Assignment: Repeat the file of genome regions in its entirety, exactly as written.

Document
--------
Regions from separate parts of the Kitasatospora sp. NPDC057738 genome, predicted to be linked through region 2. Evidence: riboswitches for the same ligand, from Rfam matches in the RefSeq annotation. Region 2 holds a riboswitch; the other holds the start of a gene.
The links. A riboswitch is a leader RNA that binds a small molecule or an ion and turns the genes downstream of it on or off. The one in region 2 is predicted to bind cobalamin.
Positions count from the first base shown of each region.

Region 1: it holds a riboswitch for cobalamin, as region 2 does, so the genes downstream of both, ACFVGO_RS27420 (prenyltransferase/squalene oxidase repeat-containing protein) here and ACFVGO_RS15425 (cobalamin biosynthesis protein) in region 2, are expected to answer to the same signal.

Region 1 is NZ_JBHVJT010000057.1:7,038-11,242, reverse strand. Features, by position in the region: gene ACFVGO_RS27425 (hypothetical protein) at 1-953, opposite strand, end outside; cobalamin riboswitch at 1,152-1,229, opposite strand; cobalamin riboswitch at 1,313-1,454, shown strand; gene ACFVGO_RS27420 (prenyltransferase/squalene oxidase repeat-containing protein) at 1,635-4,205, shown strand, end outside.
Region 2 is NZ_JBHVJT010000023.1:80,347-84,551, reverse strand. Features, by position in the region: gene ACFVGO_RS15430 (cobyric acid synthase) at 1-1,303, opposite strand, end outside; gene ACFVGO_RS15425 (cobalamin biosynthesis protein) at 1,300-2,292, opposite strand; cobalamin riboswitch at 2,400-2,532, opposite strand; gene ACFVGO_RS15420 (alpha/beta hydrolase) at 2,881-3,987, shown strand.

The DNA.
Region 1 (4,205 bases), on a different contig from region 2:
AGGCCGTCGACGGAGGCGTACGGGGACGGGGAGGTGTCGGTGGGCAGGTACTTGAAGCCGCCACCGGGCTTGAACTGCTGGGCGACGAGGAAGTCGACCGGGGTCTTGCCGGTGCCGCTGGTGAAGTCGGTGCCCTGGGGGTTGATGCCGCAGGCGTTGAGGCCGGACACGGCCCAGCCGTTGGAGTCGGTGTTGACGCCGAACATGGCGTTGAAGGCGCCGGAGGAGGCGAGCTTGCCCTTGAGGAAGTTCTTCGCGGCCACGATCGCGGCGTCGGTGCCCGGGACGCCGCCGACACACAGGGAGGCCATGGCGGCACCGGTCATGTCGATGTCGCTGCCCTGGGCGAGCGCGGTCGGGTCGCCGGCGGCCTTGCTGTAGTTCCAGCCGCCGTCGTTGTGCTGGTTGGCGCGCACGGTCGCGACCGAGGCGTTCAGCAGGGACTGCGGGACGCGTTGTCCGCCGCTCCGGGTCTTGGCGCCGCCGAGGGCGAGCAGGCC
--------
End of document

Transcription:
Regions from separate parts of the Kitasatospora sp. NPDC057738 genome, predicted to be linked through region 2. Evidence: riboswitches for the same ligand, from Rfam matches in the RefSeq annotation. Region 2 holds a riboswitch; the other holds the start of a gene.
The links. A riboswitch is a leader RNA that binds a small molecule or an ion and turns the genes downstream of it on or off. The one in region 2 is predicted to bind cobalamin.
Positions count from the first base shown of each region.

Region 1: it holds a riboswitch for cobalamin, as region 2 does, so the genes downstream of both, ACFVGO_RS27420 (prenyltransferase/squalene oxidase repeat-containing protein) here and ACFVGO_RS15425 (cobalamin biosynthesis protein) in region 2, are expected to answer to the same signal.

Region 1 is NZ_JBHVJT010000057.1:7,038-11,242, reverse strand. Features, by position in the region: gene ACFVGO_RS27425 (hypothetical protein) at 1-953, opposite strand, end outside; cobalamin riboswitch at 1,152-1,229, opposite strand; cobalamin riboswitch at 1,313-1,454, shown strand; gene ACFVGO_RS27420 (prenyltransferase/squalene oxidase repeat-containing protein) at 1,635-4,205, shown strand, end outside.
Region 2 is NZ_JBHVJT010000023.1:80,347-84,551, reverse strand. Features, by position in the region: gene ACFVGO_RS15430 (cobyric acid synthase) at 1-1,303, opposite strand, end outside; gene ACFVGO_RS15425 (cobalamin biosynthesis protein) at 1,300-2,292, opposite strand; cobalamin riboswitch at 2,400-2,532, opposite strand; gene ACFVGO_RS15420 (alpha/beta hydrolase) at 2,881-3,987, shown strand.

The DNA.
Region 1 (4,205 bases), on a different contig from region 2:
AGGCCGTCGACGGAGGCGTACGGGGACGGGGAGGTGTCGGTGGGCAGGTACTTGAAGCCGCCACCGGGCTTGAACTGCTGGGCGACGAGGAAGTCGACCGGGGTCTTGCCGGTGCCGCTGGTGAAGTCGGTGCCCTGGGGGTTGATGCCGCAGGCGTTGAGGCCGGACACGGCCCAGCCGTTGGAGTCGGTGTTGACGCCGAACATGGCGTTGAAGGCGCCGGAGGAGGCGAGCTTGCCCTTGAGGAAGTTCTTCGCGGCCACGATCGCGGCGTCGGTGCCCGGGACGCCGCCGACACACAGGGAGGCCATGGCGGCACCGGTCATGTCGATGTCGCTGCCCTGGGCGAGCGCGGTCGGGTCGCCGGCGGCCTTGCTGTAGTTCCAGCCGCCGTCGTTGTGCTGGTTGGCGCGCACGGTCGCGACCGAGGCGTTCAGCAGGGACTGCGGGACGCGTTGTCCGCCGCTCCGGGTCTTGGCGCCGCCGAGGGCGAGCAGGCC